10 to Watch
Top Budget Travel Destinations for 2009
BudgetTravel.com reveals the best value hotspots for the New Year.
Main events: Olympic host cities love to premiere cutting-edge architecture in advance of the Games, and Vancouver is no exception. Visit in 2009 to get a sneak peek (vancouver2010.com). A case in point is the Richmond Oval, a new 8,000-seat arena with a speed-skating track and a glass façade that yields clear, expansive views of the rugged North Shore Mountains (richmondoval.ca). Vancouver will also be trading on all the Olympian attention to tout its local arts and entertainment scene. The Cultural Olympiad's 400-plus events include ice sculptures, circus acts, and a concert by the band Arcade Fire (vancouver2010.com/culturalolympiad, Feb. 1–Mar. 21). Among the city's other events, Grammy-Award-winning saxophonist Sonny Rollins returns to the TD Canada Trust Vancouver International Jazz Festival on June 29 (admission from $67, coastaljazz.ca).
Memorable moment: Cap off a visit to 1,000-acre Stanley Park with afternoon tea or dinner at The Fish House, a cozy clapboard 1930s building, complete with a fireplace, two patios, and live jazz on Thursday nights. It overlooks the park's gardens and forests of cedar, hemlock, and firs. Try the prawns, sautéed with garlic, roasted red peppers, tomatoes, basil, and feta cheese, then flambéed tableside with ouzo. (8901 Stanley Park Drive, 604/681-7275, fishhousestanleypark.com, flaming prawns $15).
Price check: The Listel Hotel, a highly rated, artfully decorated boutique in the city's West End, recently put its rooms on sale via Orbitz starting at $65 a night—75 percent off the hotel's average price.
BEAT THE CROWDS
These countries are hardly undiscovered, but it's not too late to enjoy them either. Plan a trip in 2009, so you can say you knew these places before they were overrun.
Why in 2009: It's no longer a backpacker's secret. In 2008, the country drew about 2 million visitors, more than 10 times the number it drew a decade ago. Cambodia's still off the radar for most Americans, but it's poised to take the same path as its better-known neighbor Vietnam, which saw a similar number of visitors nine years ago and now draws roughly 4 million visitors annually. Look for independently owned guesthouses because the major resort chains haven't built much here yet; and by all means, go before the crowds get too thick.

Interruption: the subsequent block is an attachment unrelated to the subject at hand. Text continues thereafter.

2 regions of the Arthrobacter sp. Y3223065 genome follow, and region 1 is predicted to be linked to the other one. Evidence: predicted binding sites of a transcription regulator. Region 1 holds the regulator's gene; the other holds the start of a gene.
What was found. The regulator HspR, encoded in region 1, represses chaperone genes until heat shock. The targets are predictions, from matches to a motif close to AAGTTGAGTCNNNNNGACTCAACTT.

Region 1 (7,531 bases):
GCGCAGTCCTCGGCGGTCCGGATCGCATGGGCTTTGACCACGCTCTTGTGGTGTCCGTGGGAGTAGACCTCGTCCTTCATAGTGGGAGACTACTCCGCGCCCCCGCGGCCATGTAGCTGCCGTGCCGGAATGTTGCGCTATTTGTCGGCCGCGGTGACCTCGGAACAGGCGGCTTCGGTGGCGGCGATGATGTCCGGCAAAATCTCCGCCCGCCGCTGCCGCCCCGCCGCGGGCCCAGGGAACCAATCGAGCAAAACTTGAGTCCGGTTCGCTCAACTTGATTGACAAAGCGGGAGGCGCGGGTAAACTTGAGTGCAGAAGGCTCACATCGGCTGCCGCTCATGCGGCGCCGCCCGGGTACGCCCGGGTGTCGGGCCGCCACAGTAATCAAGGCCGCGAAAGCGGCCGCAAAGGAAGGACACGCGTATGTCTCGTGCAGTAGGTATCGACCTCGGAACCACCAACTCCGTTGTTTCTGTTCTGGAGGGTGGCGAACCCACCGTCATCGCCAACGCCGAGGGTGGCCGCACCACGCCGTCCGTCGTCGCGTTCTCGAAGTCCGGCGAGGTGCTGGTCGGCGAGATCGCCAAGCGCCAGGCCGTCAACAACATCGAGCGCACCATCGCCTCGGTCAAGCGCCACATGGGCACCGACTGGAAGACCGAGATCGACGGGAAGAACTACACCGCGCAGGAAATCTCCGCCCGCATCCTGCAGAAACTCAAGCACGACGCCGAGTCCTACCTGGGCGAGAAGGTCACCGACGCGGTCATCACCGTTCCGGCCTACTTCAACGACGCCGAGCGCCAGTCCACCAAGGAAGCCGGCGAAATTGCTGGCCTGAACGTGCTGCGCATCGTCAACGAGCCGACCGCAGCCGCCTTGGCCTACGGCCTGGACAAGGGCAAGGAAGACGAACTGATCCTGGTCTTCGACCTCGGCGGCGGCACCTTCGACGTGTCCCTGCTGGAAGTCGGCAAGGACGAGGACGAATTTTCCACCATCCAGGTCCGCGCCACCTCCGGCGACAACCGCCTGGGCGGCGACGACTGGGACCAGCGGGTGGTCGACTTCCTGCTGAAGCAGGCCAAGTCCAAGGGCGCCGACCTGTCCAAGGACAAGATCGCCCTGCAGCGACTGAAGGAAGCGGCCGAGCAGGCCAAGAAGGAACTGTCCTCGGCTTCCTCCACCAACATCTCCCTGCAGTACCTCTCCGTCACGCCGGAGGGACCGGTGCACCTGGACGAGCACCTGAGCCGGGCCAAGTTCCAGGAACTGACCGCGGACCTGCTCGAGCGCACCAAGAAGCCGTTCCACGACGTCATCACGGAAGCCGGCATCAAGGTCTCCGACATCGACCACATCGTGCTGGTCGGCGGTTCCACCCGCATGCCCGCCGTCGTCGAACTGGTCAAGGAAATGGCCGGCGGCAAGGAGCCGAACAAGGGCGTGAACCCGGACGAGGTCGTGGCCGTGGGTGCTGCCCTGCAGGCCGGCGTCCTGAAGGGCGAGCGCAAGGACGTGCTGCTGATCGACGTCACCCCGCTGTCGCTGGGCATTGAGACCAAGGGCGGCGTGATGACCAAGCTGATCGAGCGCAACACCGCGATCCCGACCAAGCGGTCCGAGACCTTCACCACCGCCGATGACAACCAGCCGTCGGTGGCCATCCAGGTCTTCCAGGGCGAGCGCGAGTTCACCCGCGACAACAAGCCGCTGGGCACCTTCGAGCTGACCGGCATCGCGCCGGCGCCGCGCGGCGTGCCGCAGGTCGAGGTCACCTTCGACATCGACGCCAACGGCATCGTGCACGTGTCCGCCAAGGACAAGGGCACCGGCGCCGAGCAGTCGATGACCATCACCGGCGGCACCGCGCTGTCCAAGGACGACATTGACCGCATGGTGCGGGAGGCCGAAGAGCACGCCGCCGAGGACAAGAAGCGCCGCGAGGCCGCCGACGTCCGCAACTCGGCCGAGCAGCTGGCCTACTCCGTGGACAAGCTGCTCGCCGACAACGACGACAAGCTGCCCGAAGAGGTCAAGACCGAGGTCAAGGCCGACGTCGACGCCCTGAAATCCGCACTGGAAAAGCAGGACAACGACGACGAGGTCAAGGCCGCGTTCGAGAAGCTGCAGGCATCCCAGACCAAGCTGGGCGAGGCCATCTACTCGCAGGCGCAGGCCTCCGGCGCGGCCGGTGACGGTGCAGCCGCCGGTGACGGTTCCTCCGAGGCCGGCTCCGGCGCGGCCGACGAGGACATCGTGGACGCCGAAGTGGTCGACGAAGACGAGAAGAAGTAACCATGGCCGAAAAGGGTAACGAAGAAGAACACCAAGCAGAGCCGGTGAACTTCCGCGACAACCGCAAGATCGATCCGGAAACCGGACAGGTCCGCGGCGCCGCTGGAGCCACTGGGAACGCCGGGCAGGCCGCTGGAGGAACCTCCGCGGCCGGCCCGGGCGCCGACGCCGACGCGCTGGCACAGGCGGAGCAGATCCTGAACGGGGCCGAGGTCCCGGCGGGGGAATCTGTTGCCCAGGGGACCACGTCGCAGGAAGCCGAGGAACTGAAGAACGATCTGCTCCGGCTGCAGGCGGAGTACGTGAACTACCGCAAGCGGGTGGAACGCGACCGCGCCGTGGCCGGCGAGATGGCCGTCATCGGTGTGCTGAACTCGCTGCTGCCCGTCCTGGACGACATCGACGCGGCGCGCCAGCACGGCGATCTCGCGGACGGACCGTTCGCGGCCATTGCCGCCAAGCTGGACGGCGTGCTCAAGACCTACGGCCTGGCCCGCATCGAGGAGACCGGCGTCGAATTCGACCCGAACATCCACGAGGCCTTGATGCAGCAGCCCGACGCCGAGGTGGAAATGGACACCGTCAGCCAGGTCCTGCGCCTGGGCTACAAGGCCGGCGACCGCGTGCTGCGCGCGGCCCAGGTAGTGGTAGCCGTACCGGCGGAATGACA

Main events: The sprawling Angkor complex and its magnificent Hindu and Buddhist temples between the 9th and 15th centuries will always be the star attractions here. Expect to spend at least two days exploring. In nearby Siem Reap, shop at the Artisans d'Angkor collective, where those making traditional handicrafts gain a guaranteed percentage of the profit (011-855/63-963-330, artisansdangkor.com).
Memorable moment: Rent bicycles in and around Siem Reap for less than $2 a day. Although the somewhat creaky models and frequently unpaved roads can make for a bumpy ride, it's a low-key way to explore the temples at your own pace—and to see the Cambodian people and landscape more intimately.
Price check: For recommendations for independently owned guesthouses, turn to Asiarooms.com, which recently listed rooms at Monoreach Angkor Hotel in Siem Reap at a starting rate of $33 per night. If you'd prefer an expert's guiding hand, consider Intrepid Travel's Heart of Cambodia tour. A guide will escort you around Phnom Penh, arrange a sunset viewing over Angkor Wat, and walk you through the depths of the Phnom Chhnork caves. The 15-day tour costs $1,400 per person (whether traveling single or as part of a couple), covering lodgings but not airfare—less than $100 a day (intrepidtravel.com).